By “Cinema” Dave
Since his Marvel debut on the big screen four years ago with Captain America: The First Avenger, Steve Rogers has become my favorite superhero. When he was chosen to receive the super soldier serum, Dr. Abraham Erskine (Stanley Tucci) selected Steve Rogers because he was a good man; it is Captain America’s best trait.
When Captain America: Civil War was announced, one wondered if Steve Rogers (Chris Evans) would still retain his goodness. Captain America’s adversary would be Tony Stark, alias Iron Man, (Robert Downey Jr.), the superhero who started this Marvel Cinema Universe eight years ago. In the comic book universe, the Captain America/Iron Man Civil War was a statement about Post-911 America, with Tony Stark and Steve Rogers representing the sides of security and liberty, respectfully.
The new movie opens with an incident from Dec. 16, 1991. The film flashes forward to the present day, in which Captain America leads the Avengers against the terrorist Crossbones (Frank Grillo). When there is collateral damage, the United Nations decides that the Avengers need oversight by an outside agency, and to be registered. While Tony Stark decides to go along to get along, Steve Rogers sees these new restrictions as destroying civil liberties.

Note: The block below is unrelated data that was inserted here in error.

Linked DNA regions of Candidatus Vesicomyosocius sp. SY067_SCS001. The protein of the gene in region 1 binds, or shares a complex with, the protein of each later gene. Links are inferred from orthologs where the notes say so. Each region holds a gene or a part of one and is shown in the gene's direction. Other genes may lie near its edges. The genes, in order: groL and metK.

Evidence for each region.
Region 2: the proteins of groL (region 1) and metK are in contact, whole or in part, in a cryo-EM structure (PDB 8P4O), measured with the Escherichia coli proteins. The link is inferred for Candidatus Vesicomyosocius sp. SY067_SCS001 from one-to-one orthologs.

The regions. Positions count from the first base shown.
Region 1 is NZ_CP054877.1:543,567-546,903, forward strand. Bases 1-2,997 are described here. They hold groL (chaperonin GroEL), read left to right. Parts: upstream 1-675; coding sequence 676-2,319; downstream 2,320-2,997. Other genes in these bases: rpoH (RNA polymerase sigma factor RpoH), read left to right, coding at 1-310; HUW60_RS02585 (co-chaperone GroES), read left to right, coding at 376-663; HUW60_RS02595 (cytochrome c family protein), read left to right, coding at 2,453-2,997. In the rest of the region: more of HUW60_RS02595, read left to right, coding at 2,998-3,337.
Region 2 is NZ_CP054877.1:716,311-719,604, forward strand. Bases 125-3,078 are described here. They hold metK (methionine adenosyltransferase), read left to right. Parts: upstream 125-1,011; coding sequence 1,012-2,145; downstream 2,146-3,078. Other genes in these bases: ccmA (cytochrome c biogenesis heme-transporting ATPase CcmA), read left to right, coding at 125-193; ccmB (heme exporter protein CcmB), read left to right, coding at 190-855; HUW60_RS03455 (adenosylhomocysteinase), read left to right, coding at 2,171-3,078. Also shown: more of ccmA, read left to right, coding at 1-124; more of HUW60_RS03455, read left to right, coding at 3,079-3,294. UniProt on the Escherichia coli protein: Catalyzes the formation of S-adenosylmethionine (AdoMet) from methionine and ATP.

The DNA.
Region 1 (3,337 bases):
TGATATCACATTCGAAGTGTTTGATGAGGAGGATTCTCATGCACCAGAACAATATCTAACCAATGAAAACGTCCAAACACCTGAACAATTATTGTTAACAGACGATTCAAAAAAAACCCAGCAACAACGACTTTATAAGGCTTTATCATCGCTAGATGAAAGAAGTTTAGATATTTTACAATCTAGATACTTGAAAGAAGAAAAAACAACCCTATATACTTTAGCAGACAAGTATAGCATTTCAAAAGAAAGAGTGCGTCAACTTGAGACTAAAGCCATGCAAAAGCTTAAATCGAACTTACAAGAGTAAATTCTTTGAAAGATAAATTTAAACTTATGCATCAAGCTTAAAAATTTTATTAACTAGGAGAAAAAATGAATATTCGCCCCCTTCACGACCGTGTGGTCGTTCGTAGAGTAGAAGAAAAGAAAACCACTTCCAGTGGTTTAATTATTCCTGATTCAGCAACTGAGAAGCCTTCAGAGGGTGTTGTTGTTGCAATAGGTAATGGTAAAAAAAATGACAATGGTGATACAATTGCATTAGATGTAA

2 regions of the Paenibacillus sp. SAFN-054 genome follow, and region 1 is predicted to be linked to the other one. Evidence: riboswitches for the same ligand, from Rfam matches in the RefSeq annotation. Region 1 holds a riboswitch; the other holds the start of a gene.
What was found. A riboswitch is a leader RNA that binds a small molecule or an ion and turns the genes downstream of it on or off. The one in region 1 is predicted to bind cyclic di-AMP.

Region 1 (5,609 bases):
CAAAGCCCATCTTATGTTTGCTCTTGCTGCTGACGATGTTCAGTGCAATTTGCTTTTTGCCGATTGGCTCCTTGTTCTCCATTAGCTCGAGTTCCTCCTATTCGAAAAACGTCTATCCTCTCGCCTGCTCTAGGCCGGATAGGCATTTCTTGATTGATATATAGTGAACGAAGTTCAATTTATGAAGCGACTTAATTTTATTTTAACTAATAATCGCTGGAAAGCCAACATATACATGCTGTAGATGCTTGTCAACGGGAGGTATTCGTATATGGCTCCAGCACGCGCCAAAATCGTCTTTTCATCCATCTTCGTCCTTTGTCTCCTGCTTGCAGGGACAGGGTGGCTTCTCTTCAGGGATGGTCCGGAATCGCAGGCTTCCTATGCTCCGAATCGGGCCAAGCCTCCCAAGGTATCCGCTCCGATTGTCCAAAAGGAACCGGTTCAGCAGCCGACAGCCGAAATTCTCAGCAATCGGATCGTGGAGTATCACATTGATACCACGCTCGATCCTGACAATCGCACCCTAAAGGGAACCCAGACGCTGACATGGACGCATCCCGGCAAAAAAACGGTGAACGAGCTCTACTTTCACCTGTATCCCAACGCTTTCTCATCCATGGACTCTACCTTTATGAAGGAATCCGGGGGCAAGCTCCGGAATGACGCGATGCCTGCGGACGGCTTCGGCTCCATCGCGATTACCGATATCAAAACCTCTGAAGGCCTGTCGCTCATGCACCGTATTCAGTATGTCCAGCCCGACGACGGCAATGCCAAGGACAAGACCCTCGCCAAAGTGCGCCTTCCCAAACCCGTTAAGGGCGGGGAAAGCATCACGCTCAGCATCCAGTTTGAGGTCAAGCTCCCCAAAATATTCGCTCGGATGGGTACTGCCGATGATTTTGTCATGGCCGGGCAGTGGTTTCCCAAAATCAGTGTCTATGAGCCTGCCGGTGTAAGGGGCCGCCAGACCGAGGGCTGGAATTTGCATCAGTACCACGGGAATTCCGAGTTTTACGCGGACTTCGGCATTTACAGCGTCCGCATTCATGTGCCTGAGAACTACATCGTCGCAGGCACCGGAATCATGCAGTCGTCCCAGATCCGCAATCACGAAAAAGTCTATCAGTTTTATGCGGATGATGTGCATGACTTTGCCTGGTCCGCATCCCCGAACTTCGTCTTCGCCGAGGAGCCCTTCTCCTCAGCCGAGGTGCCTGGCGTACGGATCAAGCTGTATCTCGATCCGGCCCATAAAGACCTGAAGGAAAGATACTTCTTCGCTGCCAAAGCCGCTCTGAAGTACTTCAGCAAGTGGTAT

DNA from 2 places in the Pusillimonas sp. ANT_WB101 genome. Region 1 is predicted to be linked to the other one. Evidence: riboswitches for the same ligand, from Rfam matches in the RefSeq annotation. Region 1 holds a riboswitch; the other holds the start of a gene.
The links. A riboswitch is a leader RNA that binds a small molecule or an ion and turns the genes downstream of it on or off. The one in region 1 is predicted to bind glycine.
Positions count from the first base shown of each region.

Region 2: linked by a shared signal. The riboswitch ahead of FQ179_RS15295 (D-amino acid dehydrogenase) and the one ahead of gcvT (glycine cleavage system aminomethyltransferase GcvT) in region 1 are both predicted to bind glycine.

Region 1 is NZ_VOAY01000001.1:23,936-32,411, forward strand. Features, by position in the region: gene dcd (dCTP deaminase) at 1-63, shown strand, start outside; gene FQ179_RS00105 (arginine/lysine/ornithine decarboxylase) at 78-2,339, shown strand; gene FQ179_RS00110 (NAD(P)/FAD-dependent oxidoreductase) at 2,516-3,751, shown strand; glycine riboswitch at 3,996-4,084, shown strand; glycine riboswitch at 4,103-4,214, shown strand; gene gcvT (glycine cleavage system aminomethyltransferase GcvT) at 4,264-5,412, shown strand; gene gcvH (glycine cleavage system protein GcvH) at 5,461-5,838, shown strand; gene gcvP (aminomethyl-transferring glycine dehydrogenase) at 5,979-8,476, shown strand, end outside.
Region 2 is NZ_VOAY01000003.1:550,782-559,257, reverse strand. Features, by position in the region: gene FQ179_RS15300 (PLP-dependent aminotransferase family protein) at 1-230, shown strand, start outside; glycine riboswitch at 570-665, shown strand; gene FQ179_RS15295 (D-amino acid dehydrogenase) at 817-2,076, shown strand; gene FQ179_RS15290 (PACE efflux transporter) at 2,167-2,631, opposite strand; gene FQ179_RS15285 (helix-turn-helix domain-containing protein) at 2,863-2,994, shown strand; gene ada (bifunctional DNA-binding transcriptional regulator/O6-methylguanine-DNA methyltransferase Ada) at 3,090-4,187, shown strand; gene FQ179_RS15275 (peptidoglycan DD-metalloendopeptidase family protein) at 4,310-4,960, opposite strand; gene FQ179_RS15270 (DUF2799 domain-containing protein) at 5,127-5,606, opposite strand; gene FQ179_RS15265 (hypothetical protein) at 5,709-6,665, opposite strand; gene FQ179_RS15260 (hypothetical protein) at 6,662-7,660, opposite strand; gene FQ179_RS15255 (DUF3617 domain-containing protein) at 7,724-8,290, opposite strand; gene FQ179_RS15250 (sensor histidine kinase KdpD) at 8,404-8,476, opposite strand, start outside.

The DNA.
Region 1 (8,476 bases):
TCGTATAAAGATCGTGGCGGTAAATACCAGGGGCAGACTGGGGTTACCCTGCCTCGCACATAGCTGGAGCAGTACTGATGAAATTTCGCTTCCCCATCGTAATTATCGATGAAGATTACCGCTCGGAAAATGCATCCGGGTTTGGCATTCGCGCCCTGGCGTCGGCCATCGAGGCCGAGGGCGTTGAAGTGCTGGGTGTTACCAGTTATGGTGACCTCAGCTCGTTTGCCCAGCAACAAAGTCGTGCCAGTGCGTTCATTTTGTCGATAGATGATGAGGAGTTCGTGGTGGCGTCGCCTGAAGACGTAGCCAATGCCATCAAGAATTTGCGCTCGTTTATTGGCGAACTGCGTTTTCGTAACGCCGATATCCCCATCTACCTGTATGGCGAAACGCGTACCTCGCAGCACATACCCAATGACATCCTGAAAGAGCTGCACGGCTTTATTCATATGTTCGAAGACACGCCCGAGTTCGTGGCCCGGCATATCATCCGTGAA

To complicate matters, the Winter Soldier is loose. The Winter Soldier, alias Bucky Barnes (Sebastian Stan) is a childhood friend of Steve Rogers. As the United Nations debate superhero registration, an explosion occurs – causing more collateral damage. While the Winter Soldier is blamed, Steve Rogers suspects his old friend is the patsy.
Captain America: Civil War builds to a logical showdown. The movie lives up to its comic book visualization when the superheroes battle each other in a German airport. While there is much humor, there is an aggression we have not seen before in a Marvel Comic Books movie.
This aggression leads to more collateral damage, which forces this film into more serious territory.
Given previous visual epics, this Civil War ends with personal fight based on painful motives. We see sides to Tony Stark and Steve Rogers that we have not seen before. To directors Anthony and Joe Russo’s credit, this big revelation feels truthful.
Given this wild political year, Captain America: Civil War is a timely commentary about the present day. Captain America’s final words provide much wisdom, and he is still my favorite Marvel Comics superhero.